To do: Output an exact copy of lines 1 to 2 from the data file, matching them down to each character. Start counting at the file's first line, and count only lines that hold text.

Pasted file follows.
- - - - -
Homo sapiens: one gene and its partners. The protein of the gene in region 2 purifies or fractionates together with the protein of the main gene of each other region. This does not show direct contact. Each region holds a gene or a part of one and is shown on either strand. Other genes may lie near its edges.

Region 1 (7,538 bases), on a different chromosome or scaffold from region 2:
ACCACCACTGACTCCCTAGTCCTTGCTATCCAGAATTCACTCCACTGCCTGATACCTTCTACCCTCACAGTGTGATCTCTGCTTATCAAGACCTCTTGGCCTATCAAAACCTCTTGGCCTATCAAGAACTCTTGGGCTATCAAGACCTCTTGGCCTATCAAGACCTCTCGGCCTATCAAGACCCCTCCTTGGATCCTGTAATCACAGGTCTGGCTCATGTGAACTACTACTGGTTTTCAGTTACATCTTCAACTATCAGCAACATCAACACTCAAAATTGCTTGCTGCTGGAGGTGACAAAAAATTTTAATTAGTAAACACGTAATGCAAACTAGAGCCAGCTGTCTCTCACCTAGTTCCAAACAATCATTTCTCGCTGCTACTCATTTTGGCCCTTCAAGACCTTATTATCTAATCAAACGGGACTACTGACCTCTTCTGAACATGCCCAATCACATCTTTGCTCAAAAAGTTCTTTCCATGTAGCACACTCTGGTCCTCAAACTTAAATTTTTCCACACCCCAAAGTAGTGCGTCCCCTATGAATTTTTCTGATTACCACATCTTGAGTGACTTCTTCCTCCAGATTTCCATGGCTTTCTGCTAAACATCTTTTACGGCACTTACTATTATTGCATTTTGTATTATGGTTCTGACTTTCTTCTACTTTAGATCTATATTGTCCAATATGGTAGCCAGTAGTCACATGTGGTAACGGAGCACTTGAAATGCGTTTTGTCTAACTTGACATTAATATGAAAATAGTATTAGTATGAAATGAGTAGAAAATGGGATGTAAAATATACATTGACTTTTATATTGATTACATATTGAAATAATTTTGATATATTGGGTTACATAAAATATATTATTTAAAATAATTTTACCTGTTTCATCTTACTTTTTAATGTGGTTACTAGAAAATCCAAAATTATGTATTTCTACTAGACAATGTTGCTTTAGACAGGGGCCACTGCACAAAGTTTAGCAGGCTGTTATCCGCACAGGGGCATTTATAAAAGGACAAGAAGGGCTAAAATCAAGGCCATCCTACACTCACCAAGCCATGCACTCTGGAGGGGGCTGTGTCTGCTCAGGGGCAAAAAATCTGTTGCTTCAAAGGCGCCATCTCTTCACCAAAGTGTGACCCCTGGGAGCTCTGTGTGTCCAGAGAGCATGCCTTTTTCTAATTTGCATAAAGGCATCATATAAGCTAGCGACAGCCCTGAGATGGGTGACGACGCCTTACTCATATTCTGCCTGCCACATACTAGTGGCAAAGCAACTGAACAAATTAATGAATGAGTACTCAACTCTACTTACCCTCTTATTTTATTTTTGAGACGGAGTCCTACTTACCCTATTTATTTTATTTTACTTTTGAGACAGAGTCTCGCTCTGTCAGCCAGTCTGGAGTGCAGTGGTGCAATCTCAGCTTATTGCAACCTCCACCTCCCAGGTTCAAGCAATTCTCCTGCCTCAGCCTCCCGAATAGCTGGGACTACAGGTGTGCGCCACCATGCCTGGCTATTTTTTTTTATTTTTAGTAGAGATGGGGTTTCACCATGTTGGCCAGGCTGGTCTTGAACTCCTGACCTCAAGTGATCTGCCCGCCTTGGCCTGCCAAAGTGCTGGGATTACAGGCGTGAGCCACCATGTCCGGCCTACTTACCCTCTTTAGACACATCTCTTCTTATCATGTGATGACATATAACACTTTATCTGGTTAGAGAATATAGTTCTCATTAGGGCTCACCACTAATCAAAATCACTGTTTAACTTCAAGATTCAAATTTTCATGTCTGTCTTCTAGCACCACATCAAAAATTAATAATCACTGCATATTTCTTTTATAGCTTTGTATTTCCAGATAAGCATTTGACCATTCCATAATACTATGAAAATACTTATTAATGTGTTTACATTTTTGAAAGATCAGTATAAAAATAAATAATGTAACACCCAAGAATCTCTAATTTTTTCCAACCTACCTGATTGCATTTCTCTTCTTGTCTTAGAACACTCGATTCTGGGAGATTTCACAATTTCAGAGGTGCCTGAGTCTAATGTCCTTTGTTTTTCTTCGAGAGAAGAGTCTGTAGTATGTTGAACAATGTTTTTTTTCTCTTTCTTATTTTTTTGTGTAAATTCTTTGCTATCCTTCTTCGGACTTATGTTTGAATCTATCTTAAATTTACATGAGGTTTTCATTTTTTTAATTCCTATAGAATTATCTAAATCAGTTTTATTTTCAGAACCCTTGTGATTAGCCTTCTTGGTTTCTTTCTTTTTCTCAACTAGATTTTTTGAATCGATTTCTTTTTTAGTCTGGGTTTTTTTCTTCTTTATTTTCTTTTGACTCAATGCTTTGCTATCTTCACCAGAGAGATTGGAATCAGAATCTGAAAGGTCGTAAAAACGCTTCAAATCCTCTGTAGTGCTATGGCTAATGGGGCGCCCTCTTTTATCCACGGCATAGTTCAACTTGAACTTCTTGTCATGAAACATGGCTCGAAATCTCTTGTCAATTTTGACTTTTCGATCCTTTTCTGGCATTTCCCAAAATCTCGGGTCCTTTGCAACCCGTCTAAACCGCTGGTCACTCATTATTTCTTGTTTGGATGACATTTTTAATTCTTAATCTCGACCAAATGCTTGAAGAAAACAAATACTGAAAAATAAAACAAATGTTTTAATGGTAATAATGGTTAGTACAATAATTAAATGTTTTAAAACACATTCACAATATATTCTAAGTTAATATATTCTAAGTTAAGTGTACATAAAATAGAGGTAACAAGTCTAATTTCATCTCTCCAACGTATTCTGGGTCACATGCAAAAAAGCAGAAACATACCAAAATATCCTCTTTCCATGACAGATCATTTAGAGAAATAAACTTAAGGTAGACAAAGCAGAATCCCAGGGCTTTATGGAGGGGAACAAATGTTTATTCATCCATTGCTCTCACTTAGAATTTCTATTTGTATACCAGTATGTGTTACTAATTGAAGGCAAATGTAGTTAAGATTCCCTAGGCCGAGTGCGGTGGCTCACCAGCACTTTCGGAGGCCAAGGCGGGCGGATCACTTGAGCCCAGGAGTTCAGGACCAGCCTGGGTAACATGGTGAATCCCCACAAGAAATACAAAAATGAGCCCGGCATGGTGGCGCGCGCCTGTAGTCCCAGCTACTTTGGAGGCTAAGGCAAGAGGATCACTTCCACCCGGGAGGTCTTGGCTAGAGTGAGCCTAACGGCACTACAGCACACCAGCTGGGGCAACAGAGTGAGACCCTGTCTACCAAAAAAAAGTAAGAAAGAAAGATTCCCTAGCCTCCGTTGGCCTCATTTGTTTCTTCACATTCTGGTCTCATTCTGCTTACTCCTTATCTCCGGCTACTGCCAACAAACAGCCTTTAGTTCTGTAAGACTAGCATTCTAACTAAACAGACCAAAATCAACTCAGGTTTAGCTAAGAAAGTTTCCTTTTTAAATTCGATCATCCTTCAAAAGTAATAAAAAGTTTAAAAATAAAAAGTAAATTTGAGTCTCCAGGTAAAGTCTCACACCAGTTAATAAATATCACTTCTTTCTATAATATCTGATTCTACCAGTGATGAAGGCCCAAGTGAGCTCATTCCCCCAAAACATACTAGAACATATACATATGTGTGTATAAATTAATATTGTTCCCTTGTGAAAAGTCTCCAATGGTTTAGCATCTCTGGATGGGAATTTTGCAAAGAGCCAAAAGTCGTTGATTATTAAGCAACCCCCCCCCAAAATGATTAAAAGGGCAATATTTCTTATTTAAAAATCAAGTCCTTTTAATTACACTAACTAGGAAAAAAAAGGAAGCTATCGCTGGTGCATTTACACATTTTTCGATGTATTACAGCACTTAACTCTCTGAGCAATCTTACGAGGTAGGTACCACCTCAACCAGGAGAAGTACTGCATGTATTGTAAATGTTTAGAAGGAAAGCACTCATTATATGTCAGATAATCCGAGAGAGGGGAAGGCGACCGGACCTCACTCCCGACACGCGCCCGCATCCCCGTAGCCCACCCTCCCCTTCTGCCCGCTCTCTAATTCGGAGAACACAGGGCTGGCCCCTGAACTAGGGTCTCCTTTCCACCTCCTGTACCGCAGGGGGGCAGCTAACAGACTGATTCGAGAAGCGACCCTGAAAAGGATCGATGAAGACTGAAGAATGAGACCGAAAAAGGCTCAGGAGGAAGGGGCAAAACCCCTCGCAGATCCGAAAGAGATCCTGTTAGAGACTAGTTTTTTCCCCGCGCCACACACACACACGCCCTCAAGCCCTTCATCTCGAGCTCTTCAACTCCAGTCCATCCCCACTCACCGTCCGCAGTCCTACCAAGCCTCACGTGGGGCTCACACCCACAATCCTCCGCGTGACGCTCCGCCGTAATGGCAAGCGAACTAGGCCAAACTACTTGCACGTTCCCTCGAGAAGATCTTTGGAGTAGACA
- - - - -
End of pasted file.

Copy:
Homo sapiens: one gene and its partners. The protein of the gene in region 2 purifies or fractionates together with the protein of the main gene of each other region. This does not show direct contact. Each region holds a gene or a part of one and is shown on either strand. Other genes may lie near its edges.

Region 1 (7,538 bases), on a different chromosome or scaffold from region 2: